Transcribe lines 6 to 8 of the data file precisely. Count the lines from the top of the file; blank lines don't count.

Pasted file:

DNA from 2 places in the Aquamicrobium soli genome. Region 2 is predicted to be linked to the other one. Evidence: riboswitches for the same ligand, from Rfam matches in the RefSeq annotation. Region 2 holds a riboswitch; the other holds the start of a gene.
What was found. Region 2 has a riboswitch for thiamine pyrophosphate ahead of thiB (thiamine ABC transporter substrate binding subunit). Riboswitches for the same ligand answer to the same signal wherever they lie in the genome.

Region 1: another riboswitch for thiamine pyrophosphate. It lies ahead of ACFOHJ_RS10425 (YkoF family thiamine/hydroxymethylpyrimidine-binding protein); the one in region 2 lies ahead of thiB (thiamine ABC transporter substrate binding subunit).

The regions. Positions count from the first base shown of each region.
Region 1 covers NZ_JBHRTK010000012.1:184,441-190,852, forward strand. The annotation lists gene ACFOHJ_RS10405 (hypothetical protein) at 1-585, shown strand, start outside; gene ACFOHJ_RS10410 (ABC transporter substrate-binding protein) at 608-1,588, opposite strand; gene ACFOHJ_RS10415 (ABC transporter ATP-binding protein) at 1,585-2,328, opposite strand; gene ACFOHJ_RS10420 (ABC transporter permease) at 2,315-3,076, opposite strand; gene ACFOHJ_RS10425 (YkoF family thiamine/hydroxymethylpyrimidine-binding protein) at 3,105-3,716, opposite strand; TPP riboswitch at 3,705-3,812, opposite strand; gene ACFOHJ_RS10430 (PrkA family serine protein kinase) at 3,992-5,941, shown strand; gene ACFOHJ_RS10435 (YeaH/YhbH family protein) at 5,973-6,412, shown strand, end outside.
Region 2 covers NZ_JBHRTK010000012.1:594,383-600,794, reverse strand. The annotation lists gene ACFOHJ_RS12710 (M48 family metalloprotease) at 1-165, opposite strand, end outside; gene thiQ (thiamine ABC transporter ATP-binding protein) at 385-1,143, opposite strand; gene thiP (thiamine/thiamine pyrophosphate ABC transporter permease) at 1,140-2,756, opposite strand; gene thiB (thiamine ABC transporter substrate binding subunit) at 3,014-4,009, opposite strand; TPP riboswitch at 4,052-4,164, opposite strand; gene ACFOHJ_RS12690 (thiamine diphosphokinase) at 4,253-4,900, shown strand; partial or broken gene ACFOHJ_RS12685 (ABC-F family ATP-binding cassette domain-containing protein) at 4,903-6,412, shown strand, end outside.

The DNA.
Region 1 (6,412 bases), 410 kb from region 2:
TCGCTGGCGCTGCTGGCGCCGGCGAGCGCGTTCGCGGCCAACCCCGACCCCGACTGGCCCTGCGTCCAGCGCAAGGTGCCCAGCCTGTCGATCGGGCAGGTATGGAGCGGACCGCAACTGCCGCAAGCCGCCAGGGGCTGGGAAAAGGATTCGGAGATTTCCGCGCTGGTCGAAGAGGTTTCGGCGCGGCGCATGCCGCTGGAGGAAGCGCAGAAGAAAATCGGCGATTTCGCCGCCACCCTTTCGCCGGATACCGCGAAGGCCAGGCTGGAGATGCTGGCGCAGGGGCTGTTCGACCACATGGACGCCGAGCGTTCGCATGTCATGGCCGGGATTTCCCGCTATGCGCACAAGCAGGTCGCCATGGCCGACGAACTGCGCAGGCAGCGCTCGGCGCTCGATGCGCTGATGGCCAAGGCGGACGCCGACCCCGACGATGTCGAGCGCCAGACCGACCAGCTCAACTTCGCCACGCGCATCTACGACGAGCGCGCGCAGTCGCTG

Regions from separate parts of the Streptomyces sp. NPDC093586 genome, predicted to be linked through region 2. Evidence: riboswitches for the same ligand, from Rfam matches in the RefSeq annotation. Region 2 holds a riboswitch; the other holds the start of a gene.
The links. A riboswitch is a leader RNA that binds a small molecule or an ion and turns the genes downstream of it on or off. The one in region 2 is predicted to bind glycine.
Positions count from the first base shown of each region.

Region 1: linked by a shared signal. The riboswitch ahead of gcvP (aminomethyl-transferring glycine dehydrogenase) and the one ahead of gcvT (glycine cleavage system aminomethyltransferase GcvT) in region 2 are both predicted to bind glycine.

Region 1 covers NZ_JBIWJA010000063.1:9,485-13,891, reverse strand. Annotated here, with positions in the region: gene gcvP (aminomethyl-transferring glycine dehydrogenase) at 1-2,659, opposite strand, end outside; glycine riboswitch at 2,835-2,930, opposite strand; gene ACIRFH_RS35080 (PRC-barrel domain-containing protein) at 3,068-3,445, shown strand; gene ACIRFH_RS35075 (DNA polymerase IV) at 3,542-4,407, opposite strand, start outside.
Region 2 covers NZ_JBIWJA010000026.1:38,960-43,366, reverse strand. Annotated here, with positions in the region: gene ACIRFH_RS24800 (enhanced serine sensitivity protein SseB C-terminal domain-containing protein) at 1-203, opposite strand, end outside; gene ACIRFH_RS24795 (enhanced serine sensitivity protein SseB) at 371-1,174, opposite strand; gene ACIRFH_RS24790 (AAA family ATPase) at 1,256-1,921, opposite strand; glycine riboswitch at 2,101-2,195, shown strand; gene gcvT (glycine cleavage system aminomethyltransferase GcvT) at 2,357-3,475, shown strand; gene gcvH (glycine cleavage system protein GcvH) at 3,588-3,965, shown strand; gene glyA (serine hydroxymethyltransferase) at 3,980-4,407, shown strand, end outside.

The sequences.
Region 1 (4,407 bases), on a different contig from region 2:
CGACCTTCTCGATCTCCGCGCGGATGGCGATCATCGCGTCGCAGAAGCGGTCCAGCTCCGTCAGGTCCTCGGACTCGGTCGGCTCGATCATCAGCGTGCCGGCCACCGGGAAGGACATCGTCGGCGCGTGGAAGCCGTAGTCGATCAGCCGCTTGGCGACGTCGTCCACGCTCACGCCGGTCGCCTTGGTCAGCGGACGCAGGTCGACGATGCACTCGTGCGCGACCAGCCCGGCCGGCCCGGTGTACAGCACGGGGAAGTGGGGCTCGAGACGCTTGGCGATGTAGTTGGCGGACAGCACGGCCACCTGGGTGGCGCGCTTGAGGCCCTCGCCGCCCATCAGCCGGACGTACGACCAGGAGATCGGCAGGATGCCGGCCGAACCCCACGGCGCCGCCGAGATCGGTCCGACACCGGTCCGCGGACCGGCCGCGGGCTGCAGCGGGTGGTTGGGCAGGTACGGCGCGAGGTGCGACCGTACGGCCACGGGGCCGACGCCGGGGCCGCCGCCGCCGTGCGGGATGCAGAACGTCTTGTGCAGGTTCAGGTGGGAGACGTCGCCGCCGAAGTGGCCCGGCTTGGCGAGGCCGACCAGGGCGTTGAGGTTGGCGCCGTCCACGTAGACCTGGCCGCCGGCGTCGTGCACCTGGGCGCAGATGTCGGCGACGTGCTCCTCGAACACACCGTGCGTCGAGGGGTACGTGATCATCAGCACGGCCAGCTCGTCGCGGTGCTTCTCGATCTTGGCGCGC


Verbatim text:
Region 2 covers NZ_JBHRTK010000012.1:594,383-600,794, reverse strand. The annotation lists gene ACFOHJ_RS12710 (M48 family metalloprotease) at 1-165, opposite strand, end outside; gene thiQ (thiamine ABC transporter ATP-binding protein) at 385-1,143, opposite strand; gene thiP (thiamine/thiamine pyrophosphate ABC transporter permease) at 1,140-2,756, opposite strand; gene thiB (thiamine ABC transporter substrate binding subunit) at 3,014-4,009, opposite strand; TPP riboswitch at 4,052-4,164, opposite strand; gene ACFOHJ_RS12690 (thiamine diphosphokinase) at 4,253-4,900, shown strand; partial or broken gene ACFOHJ_RS12685 (ABC-F family ATP-binding cassette domain-containing protein) at 4,903-6,412, shown strand, end outside.

The DNA.
Region 1 (6,412 bases), 410 kb from region 2: